New Cystic Fibrosis Medication May Be a Game Changer

Robust improvements in pulmonary function and quality of life seen in clinical trials

The U.S. Food and Drug Administration approved TRIKAFTA™ (elexacaftor/tezacaftor/ivacaftor and ivacaftor) in October 2019. TRIKAFTA — the first triple combination therapy for patients with cystic fibrosis (CF) — is groundbreaking, according to pediatric pulmonologist Nathan Kraynack, MD. Dr. Kraynack directs Cleveland Clinic Children’s Cystic Fibrosis Program.

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“This therapy is a game changer,” says Dr. Kraynack. “I don’t think it’s quite a cure, but it significantly improves patients’ lung function. It can reduce symptoms and dramatically improve quality of life, and it’s something that no one really could foresee 20 to 25 years ago.”

Reducing airway obstruction by acting directing on CFTR molecule

TRIKAFTA has been approved for use in CF patients ages 12 and up with a F508del mutation. “This is the most common mutation in CF,” Dr. Kraynack says. “The theory behind the medication is that you activate the cystic fibrosis transmembrane conductance regulator (CFTR) molecule, improving clearance of mucus within the airways. Within a relatively short period of time — say within a couple of weeks — you will see a reduction in airway obstruction.”

The FDA fast-tracked approval of TRIKAFTA for CF, which is considered an orphan disease. Many of the CF drugs have been similarly fast-tracked, particularly the newer, CFTR modulators, according to Dr. Kraynack. Ivacaftor was studied first, and initially was approved for patients with a single genotype. “It seemed to work well in patients with that particular CF gene, which is how it all started. Other drugs that have come since then have been studied in basically the same fashion. And, since they’ve all shown similar results with different levels of robustness, they’ve been approved relatively quickly, which is great from a patient care standpoint.”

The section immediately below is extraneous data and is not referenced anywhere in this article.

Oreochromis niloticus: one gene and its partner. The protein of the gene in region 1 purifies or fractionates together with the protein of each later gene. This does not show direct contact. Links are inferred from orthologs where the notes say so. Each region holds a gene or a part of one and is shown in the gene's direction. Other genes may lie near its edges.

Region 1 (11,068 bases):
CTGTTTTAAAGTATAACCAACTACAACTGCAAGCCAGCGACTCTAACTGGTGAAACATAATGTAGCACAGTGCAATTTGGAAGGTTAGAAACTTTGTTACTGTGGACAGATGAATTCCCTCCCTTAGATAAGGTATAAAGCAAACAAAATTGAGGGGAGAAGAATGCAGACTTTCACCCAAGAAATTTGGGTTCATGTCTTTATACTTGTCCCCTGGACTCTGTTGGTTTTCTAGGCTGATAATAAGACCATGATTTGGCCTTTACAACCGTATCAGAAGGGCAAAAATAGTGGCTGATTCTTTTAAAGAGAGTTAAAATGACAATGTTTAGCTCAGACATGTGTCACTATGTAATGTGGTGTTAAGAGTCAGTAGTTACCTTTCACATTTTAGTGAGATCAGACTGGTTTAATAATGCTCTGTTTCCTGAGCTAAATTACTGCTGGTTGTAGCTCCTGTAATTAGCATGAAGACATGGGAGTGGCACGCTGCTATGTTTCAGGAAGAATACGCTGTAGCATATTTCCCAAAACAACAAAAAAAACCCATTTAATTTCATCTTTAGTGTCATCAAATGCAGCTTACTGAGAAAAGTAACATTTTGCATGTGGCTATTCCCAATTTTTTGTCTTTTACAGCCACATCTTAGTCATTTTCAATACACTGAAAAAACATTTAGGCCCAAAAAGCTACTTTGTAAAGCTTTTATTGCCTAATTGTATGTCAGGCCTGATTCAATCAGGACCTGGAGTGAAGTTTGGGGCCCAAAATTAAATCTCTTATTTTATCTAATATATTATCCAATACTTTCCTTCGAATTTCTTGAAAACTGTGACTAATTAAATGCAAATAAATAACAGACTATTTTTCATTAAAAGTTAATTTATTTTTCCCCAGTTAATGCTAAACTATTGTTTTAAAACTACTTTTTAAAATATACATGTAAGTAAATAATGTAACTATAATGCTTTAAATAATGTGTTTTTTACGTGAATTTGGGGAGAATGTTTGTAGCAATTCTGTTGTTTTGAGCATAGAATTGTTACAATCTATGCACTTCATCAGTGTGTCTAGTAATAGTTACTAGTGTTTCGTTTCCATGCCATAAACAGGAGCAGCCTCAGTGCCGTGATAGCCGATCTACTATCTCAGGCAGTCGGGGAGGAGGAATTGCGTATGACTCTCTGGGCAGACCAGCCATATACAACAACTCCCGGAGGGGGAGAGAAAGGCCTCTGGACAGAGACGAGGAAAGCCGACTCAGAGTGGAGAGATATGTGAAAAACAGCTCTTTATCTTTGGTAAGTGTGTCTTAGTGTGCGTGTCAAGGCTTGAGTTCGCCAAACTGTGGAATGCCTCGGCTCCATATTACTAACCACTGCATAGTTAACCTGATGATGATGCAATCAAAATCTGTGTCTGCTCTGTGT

Clinical trials demonstrated a very robust improvement in pulmonary function

In a double-blind, placebo-controlled, Phase 3 trial in patients heterozygous for F508del and a specific mutation, patients taking TRIKAFTA had a 13.8 percentage point improvement in lung function from baseline vs the placebo, as measured by percent predicted forced expiratory volume in 1 second (ppFEV1). At week 24, TRIKAFTA patients had seen a 14.3 percentage point improvement in ppFEV1 from baseline, compared to patients taking the placebo. Notably, in this time frame, patients taking TRIKAFTA saw reductions in pulmonary exacerbations (63%), hospitalization (71%) and IV antibiotic use (78%). Sweat chloride was reduced by 41.8 mmol/L and body mass index increased by 1.0 kg/m2, on average.

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In a double-blind, active-controlled, head-to-head Phase 3 trial in patients homozygous for F508del mutation, patients taking TRIKAFTA had an increase of 10 percentage points in ppFEV1 and a 45.1 mmol/L reduction in sweat chloride levels at week four, compared with those in the control group who took tezacaftor/ivacaftor and ivacaftor. Additionally, TRIKAFTA patients improved 17.4 points on the Cystic Fibrosis Questionnaire Revised (CFQ-R) compared with those taking the active comparator.